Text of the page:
With agriculture being a source of income for more than 85% of the Malawian population, it has been a key sub-sector World University Service of Canada (WUSC) focuses on. Prince Kapondamgaga, Chief Executive Officer for Farmers Union of Malawi, WUSC’s partner for 13 years, reflects on how Uniterra Program jointly led by WUSC and the International Centre for Studies and Cooperation (CECI) is helping small farmers in Malawi. 

Kapondamgaga commends Uniterra for building the capacity of farmers’ associations because many farmers are not educated enough to think critically. Uniterra volunteers have helped small farmers in improving agricultural practices and organisational capacity so they can actively participate in the value chain.

Specifically, Dr. Anne Drews, a Uniterra volunteer, helped members of Shire Highlands Milk Producers Association (SHMPA) in the southern region of Malawi improve the health of their cattle and hygiene of their milk.
Prince Kapondamgaga, Chief Executive Officer for Farmers Union of Malawi. ©Arnaud Deharte
Kapondamgaga also appreciates that Uniterra uses an inclusive approach whereby volunteers engage farmers in determining what they want and help them to achieve it. Uniterra works alongside farmers instead of imposing goals that may not necessarily be achieved. He gives an example of how Uniterra volunteers worked with Malawian farmers to develop strategic plans for farming paprika, poultry and green legumes.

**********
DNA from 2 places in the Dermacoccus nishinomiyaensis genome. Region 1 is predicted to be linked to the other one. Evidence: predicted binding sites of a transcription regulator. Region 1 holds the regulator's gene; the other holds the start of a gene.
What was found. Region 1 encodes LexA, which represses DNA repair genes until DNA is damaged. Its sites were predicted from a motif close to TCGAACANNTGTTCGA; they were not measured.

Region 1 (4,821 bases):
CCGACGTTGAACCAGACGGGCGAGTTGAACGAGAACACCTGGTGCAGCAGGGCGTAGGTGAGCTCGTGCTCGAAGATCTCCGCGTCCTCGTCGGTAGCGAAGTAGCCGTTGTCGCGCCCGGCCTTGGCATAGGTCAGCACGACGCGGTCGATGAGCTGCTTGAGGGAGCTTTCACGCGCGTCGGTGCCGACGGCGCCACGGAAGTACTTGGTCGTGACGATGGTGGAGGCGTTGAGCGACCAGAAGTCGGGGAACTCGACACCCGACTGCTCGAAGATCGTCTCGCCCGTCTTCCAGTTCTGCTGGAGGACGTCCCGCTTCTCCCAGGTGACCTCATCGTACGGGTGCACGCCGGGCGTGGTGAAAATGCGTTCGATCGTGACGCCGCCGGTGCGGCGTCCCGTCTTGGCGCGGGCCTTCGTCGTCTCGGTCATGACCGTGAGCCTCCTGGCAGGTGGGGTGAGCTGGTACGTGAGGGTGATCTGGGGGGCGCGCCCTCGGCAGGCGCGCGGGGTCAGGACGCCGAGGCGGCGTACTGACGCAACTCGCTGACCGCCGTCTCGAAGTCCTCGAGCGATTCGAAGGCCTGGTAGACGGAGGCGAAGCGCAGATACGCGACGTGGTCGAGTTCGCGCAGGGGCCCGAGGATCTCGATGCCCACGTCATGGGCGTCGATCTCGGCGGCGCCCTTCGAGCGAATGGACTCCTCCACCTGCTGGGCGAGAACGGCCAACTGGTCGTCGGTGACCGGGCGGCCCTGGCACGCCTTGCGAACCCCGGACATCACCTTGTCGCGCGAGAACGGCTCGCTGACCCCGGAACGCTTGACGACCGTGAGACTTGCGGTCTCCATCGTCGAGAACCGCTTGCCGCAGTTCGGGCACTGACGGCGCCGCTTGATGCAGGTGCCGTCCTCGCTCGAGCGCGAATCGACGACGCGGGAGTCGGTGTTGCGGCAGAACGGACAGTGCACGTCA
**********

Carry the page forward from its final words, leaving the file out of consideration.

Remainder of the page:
“I strongly believe that WUSC is a very strategic partner especially in exchanging lessons and technical assistance that comes in to support institutions— not to make them dependent but to support their independence,” Kapondamgaga said.

Under the Uniterra 3 program, WUSC is working with farmers in the tea sector to improve farm productivity and conditions for workers. Kapondamgaga hopes that the experience working in the dairy sector will facilitate the work with tea growers.

Kapondamgaga sees high loan interest rate (currently at 42 per cent) as a hindrance to smallholder farmers because it makes it hard for them to access funds to buy quality seeds, fertilizers and modern farming equipment. However, he is confident that expertise from Uniterra volunteers can bring alternative approaches.

“The best way to help institutions is not to give them finances, but to help them develop a long-term plan of where they want to be in five years and support that process,” said Kapondamgaga.